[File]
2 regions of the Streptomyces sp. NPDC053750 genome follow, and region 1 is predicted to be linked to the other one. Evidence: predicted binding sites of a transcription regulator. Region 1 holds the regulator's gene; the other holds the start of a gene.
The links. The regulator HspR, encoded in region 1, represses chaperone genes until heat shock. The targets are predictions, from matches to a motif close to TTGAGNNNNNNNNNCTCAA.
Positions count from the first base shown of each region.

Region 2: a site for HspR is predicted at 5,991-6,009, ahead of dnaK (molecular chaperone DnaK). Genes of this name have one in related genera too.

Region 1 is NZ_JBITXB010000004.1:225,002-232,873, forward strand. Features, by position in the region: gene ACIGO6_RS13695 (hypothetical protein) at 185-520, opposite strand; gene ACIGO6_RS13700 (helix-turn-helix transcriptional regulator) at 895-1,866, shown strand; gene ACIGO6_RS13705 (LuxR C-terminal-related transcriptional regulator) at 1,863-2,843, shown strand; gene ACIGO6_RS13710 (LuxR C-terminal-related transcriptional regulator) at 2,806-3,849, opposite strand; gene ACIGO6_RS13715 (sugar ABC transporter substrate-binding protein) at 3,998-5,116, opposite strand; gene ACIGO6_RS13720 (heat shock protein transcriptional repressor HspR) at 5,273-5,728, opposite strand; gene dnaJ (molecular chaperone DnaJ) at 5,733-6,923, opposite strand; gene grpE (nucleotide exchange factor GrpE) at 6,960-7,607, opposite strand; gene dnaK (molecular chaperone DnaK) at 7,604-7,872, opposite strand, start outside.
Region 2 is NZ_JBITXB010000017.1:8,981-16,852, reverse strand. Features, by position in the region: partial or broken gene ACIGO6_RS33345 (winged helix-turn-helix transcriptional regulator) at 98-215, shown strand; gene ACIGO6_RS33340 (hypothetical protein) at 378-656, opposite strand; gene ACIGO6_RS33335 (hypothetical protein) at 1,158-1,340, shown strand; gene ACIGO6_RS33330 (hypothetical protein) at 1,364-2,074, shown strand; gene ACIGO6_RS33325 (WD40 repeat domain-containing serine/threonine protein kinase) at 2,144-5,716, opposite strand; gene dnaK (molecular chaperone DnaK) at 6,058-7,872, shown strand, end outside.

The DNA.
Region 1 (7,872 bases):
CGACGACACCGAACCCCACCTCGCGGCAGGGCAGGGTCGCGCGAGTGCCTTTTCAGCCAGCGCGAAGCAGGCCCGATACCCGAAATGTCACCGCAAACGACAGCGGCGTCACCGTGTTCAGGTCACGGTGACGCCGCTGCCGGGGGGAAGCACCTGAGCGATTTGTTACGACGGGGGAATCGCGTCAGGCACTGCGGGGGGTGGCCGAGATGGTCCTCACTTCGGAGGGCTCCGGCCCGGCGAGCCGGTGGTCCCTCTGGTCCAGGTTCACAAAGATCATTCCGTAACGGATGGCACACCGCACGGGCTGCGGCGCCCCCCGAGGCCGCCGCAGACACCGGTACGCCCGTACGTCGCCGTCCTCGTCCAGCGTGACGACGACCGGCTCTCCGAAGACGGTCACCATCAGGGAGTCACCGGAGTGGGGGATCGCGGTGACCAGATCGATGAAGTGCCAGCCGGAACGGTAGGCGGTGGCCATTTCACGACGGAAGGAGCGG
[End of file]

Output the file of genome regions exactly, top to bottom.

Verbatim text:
2 regions of the Streptomyces sp. NPDC053750 genome follow, and region 1 is predicted to be linked to the other one. Evidence: predicted binding sites of a transcription regulator. Region 1 holds the regulator's gene; the other holds the start of a gene.
The links. The regulator HspR, encoded in region 1, represses chaperone genes until heat shock. The targets are predictions, from matches to a motif close to TTGAGNNNNNNNNNCTCAA.
Positions count from the first base shown of each region.

Region 2: a site for HspR is predicted at 5,991-6,009, ahead of dnaK (molecular chaperone DnaK). Genes of this name have one in related genera too.

Region 1 is NZ_JBITXB010000004.1:225,002-232,873, forward strand. Features, by position in the region: gene ACIGO6_RS13695 (hypothetical protein) at 185-520, opposite strand; gene ACIGO6_RS13700 (helix-turn-helix transcriptional regulator) at 895-1,866, shown strand; gene ACIGO6_RS13705 (LuxR C-terminal-related transcriptional regulator) at 1,863-2,843, shown strand; gene ACIGO6_RS13710 (LuxR C-terminal-related transcriptional regulator) at 2,806-3,849, opposite strand; gene ACIGO6_RS13715 (sugar ABC transporter substrate-binding protein) at 3,998-5,116, opposite strand; gene ACIGO6_RS13720 (heat shock protein transcriptional repressor HspR) at 5,273-5,728, opposite strand; gene dnaJ (molecular chaperone DnaJ) at 5,733-6,923, opposite strand; gene grpE (nucleotide exchange factor GrpE) at 6,960-7,607, opposite strand; gene dnaK (molecular chaperone DnaK) at 7,604-7,872, opposite strand, start outside.
Region 2 is NZ_JBITXB010000017.1:8,981-16,852, reverse strand. Features, by position in the region: partial or broken gene ACIGO6_RS33345 (winged helix-turn-helix transcriptional regulator) at 98-215, shown strand; gene ACIGO6_RS33340 (hypothetical protein) at 378-656, opposite strand; gene ACIGO6_RS33335 (hypothetical protein) at 1,158-1,340, shown strand; gene ACIGO6_RS33330 (hypothetical protein) at 1,364-2,074, shown strand; gene ACIGO6_RS33325 (WD40 repeat domain-containing serine/threonine protein kinase) at 2,144-5,716, opposite strand; gene dnaK (molecular chaperone DnaK) at 6,058-7,872, shown strand, end outside.

The DNA.
Region 1 (7,872 bases):
CGACGACACCGAACCCCACCTCGCGGCAGGGCAGGGTCGCGCGAGTGCCTTTTCAGCCAGCGCGAAGCAGGCCCGATACCCGAAATGTCACCGCAAACGACAGCGGCGTCACCGTGTTCAGGTCACGGTGACGCCGCTGCCGGGGGGAAGCACCTGAGCGATTTGTTACGACGGGGGAATCGCGTCAGGCACTGCGGGGGGTGGCCGAGATGGTCCTCACTTCGGAGGGCTCCGGCCCGGCGAGCCGGTGGTCCCTCTGGTCCAGGTTCACAAAGATCATTCCGTAACGGATGGCACACCGCACGGGCTGCGGCGCCCCCCGAGGCCGCCGCAGACACCGGTACGCCCGTACGTCGCCGTCCTCGTCCAGCGTGACGACGACCGGCTCTCCGAAGACGGTCACCATCAGGGAGTCACCGGAGTGGGGGATCGCGGTGACCAGATCGATGAAGTGCCAGCCGGAACGGTAGGCGGTGGCCATTTCACGACGGAAGGAGCGG